13 November 2009

Good Book Groups Make Good Pastors

"God is utterly committed to set the world right in the end. This doctrine, like that of resurrection itself, is held firmly in place by the belief in God as creator, on the one side, and the belief in his goodness, on the other. And that setting right must necesarily involve the elimination of all that distorts God's good and lovely creation and in particular of all that defaces his image-bearing human creatures. Not to put to fine a point on it, there will be no barbed wire in the kingdom of God. And those whose whole being has become dependent upon barbed wire will have no place there, either."
Bishop N.T. Wright
Surprised by Hope: Rethinking Heaven,
the Resurrection, and the Mission of the Church

There are days when being a pastor doesn't involve much. On those days, you find yourself tending to the details of administrivia, as a few of my blogger friends have put it; picking hymns, moving around the building and putting things where they belong, thinking about the nuts and bolts of the day-to-day operation and administration of a community of faith. You buy communion wine, make sure someone's baking the bread, pick up some napkins from the store, figure out what kind of donut holes you should have for Bible Study on Sunday morning. And, for God's sake, don't forget the coffee. :-) Like most jobs, these kind of days make up a lot of what I do - they are unremarkable, but generally enjoyable as well.

Then you have days like today. Days like today are what make what I do a vocation, not just a job. We have a group of folks meeting at University Lutheran Center every Friday to read and discuss books. I call it Theology for Lunch, though in truth there's only a few of us who eat and the group predates my time here, so it's more a title to go on the calendar than anything else. Currently we're reading the book quoted above, and after almost three months of slogging through introductory stuff, today we finally hit the meat of the matter. My heavens, was it ever a good conversation today.

There are a lot of reasons to love a group like this. For one thing, we can disagree without demonizing, a rare commodity. Granted, we're a fairly cohesive group politically and theologically, but we do have varying opinions on matters, and, more importantly, a few members who are unwilling to let generalizations and poorly-explained arguments slide. You better bring your "A" game to this group, and it better be good. At the same time, we've been together long enough that we can confess to ignorance, stereotyping and frustration with certain aspects of our lives. The combination of willingness to argue and agreement to respect makes for a lot of good discussion.

In the chapter we read for today, "Purgatory, Paradise and Hell," Wright really made some spectacularly cogent arguments toward what I think is a more fruitful understanding of, as he calls it, "life after life after death." I especially connected with the idea that even though God is indeed determined to right the wrongs of this world, God is NOT interested in maintaining the divisions we so painstakingly construct between ourselves. When we were discussing the paragraph quoted above, there were a number of different images people admitted came to their minds: the U.S. Mexican border and our problems dealing with immigration, gated communities, and, most importantly, I believe, Christians who seem to base their entire existence on proving they know exactly who is in and who is out when it comes to salvation. Any time the idea of heaven and hell get weaponized, Wright argues, we're missing the whole point, and I agree wholeheartedly.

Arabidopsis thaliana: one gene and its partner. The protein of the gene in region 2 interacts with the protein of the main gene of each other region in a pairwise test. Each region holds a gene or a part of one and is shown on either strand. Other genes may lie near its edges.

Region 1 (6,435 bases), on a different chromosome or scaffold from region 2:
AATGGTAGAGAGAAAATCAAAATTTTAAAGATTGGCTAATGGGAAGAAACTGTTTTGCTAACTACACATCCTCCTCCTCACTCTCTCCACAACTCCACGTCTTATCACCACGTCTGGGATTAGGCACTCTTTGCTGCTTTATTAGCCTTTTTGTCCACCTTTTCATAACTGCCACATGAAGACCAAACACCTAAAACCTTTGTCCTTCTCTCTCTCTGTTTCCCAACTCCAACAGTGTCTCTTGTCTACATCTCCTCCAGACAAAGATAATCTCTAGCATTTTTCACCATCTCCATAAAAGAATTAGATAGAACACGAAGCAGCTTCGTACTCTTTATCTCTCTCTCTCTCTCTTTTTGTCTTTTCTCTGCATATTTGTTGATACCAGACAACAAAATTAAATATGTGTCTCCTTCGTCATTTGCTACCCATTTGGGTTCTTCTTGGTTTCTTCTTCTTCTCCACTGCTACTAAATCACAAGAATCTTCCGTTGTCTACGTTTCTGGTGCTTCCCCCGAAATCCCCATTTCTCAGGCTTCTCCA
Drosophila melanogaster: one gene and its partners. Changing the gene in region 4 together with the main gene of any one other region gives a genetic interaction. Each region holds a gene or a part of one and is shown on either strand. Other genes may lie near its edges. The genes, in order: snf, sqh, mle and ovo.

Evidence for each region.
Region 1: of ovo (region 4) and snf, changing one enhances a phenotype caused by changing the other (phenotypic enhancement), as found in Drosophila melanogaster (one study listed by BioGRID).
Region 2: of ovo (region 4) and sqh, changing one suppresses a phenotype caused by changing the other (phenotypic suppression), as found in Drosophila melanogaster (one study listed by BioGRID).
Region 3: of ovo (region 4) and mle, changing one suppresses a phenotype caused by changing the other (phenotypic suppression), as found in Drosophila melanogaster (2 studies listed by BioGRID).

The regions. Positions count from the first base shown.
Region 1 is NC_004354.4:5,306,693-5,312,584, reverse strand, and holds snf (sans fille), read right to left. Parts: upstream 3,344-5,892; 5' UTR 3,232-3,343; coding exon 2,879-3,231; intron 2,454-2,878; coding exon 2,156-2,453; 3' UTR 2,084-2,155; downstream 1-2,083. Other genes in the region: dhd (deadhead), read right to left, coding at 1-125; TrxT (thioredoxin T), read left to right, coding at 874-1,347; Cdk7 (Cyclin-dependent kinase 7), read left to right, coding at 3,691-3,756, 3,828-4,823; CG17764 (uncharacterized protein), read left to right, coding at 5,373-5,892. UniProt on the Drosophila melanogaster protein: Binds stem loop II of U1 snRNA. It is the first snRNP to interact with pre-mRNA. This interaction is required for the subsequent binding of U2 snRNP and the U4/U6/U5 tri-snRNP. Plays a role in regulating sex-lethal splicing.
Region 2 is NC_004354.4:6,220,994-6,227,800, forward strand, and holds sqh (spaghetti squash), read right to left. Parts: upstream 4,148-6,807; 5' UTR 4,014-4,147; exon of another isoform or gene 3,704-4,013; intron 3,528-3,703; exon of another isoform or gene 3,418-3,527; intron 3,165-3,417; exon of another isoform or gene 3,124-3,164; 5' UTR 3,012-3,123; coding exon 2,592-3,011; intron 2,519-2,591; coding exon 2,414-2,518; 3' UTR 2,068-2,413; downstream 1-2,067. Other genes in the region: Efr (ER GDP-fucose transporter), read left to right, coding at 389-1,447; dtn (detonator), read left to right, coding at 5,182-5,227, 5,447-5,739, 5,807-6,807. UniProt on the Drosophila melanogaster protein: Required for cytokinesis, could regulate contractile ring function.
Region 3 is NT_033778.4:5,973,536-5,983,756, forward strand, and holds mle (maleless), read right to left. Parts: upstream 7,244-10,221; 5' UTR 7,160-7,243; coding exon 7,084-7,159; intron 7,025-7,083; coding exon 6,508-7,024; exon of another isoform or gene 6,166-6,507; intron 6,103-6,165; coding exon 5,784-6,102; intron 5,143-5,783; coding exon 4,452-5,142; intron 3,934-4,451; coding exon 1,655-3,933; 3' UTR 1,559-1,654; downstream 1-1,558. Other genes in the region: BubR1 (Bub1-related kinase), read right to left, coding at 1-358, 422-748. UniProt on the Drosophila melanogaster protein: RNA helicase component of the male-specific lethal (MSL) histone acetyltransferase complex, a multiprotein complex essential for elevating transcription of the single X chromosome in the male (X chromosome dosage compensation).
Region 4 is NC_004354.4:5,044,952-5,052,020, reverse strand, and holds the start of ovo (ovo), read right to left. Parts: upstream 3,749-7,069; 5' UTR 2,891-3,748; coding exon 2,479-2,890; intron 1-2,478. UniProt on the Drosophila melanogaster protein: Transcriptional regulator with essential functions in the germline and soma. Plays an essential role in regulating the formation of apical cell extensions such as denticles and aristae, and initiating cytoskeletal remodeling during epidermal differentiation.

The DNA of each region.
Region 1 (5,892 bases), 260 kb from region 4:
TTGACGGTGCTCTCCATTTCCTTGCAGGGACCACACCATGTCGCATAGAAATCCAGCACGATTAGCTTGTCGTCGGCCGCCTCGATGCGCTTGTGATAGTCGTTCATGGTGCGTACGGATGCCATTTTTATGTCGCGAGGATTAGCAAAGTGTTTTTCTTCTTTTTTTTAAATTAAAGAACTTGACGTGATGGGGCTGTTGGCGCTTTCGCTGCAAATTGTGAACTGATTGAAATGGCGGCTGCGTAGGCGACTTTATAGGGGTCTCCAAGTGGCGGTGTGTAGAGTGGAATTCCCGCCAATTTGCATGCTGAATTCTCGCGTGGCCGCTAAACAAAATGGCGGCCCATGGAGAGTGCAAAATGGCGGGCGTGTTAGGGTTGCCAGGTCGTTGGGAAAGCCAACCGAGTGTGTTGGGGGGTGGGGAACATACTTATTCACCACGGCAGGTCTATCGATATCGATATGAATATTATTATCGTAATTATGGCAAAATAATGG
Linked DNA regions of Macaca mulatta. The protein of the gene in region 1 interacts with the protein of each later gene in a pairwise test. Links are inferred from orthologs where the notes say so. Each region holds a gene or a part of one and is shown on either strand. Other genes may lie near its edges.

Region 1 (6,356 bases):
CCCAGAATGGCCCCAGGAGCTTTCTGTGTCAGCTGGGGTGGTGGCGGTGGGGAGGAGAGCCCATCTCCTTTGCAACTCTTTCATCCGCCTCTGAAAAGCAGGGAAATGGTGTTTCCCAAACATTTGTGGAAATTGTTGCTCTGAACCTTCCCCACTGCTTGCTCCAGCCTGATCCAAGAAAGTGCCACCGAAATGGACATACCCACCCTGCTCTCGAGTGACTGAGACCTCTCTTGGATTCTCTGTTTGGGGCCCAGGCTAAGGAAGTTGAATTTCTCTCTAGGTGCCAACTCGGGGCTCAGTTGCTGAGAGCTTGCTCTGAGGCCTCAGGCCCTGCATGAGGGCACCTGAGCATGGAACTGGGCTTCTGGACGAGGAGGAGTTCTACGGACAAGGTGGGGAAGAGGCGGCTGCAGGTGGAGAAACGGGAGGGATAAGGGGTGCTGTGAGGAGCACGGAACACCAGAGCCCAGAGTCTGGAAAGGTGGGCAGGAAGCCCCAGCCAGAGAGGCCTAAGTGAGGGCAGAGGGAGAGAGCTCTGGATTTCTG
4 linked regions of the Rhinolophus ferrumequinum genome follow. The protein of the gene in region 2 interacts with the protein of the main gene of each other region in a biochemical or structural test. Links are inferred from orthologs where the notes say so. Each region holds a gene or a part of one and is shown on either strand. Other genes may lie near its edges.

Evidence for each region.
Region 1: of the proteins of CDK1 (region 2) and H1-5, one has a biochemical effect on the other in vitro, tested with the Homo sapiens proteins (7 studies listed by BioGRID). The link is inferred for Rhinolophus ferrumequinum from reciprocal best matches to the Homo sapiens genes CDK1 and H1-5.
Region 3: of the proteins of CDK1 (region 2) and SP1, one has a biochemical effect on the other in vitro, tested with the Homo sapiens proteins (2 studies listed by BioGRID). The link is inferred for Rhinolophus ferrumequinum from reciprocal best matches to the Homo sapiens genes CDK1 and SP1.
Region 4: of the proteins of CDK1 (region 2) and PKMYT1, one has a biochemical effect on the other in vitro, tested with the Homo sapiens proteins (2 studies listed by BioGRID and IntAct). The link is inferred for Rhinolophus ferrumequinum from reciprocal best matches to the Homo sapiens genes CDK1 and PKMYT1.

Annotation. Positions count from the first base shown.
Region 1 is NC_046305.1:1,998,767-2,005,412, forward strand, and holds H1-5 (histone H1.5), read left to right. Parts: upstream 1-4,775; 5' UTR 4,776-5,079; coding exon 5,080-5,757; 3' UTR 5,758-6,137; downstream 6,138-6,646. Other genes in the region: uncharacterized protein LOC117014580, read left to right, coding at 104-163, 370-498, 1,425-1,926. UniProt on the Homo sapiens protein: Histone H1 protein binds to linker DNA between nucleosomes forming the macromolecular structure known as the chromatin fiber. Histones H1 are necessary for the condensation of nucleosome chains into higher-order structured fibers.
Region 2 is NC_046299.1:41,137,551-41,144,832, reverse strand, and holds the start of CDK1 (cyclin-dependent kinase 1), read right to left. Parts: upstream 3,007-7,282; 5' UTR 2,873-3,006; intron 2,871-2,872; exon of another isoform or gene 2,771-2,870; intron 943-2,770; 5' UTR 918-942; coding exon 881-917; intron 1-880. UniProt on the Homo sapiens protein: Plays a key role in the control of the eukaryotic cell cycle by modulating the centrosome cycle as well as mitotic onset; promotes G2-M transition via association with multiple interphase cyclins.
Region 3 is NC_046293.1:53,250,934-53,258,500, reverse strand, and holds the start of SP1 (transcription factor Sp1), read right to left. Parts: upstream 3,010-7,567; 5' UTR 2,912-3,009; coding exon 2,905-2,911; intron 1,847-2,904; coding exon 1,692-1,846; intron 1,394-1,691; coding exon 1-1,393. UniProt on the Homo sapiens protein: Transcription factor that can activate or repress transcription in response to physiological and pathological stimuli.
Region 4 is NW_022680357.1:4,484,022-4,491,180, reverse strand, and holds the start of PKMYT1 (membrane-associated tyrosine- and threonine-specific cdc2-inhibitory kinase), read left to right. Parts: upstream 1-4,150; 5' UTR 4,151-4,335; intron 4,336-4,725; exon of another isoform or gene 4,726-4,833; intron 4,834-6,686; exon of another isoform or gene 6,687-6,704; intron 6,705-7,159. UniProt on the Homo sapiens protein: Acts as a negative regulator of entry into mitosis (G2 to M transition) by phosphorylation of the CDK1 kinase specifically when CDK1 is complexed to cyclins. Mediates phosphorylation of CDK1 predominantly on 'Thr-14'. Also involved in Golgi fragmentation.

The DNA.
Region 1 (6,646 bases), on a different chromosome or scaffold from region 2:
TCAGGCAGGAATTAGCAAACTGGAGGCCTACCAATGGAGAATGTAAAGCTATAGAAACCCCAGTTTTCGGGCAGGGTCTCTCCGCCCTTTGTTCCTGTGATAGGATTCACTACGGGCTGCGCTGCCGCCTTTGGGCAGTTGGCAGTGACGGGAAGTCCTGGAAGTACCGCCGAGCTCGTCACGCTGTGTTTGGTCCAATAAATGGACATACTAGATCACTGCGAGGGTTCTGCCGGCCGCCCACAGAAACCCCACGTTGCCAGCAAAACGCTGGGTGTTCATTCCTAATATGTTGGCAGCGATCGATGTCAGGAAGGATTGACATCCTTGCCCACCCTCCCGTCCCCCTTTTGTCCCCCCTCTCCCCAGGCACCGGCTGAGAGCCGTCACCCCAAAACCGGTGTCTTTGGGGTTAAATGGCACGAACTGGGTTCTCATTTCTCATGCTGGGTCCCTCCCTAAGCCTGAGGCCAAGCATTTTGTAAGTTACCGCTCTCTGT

One of the reasons I remain an ELCA Lutheran is because in our theology I find precious little evidence of walls and barbed wire constructed for their own sake. The Augsburg Confession, our "constitution of faith," if you will, states that preaching of the gospel and administration of the sacraments are all that is required for the unity of the church. Everything else is adiaphora, matters about which we are free to decide what seems best in our local ministries. This can lead to an ungodly mess at times - witness the current brouhahas brewing over sex and money in our denomination. But these things are not the pillars upon which the church stands or falls, contrary to what some will say. So long as we have only the gospel and the sacraments, the preaching and the presence of Christ in His church, we have all that is necessary.

One of the things that got Jesus most in trouble with the authorities in his day was the way he kept tearing down walls they had built to increase their power. It seems to me God's been doing that for quite some time: we find ways to box God in so we can be in control, God gets busy busting loose and tearing down the spiritual barbed wire we've so painstakingly used to imprison ourselves. Frost was right: "Something there is that doesn't love a wall," and today it seems to me that God, also, doesn't love a wall. "...no barbed wire in the kingdom of God." Sounds good to me.

Grace and peace,

1 comment:

  1. Good Afternoon,
    I just wanted to say thanks for pointing to the pillars of Lutheransim so plainly.
    It's about time we start to see that our faith stands and falls on the word and the sacraments. We have so many reified audiophorans, you've got a much better term "theological barbed wire", that are being used to isolate and seperate one member from the rest of the body of Christ today.
    I remain an ELCA Lutheran because other Lutheran bodies I've seen have added more imparitives to the Gospel. My prayer for the ELCA is that we don't start adding imperatives of our own.
    John, an Unlikely Pastor.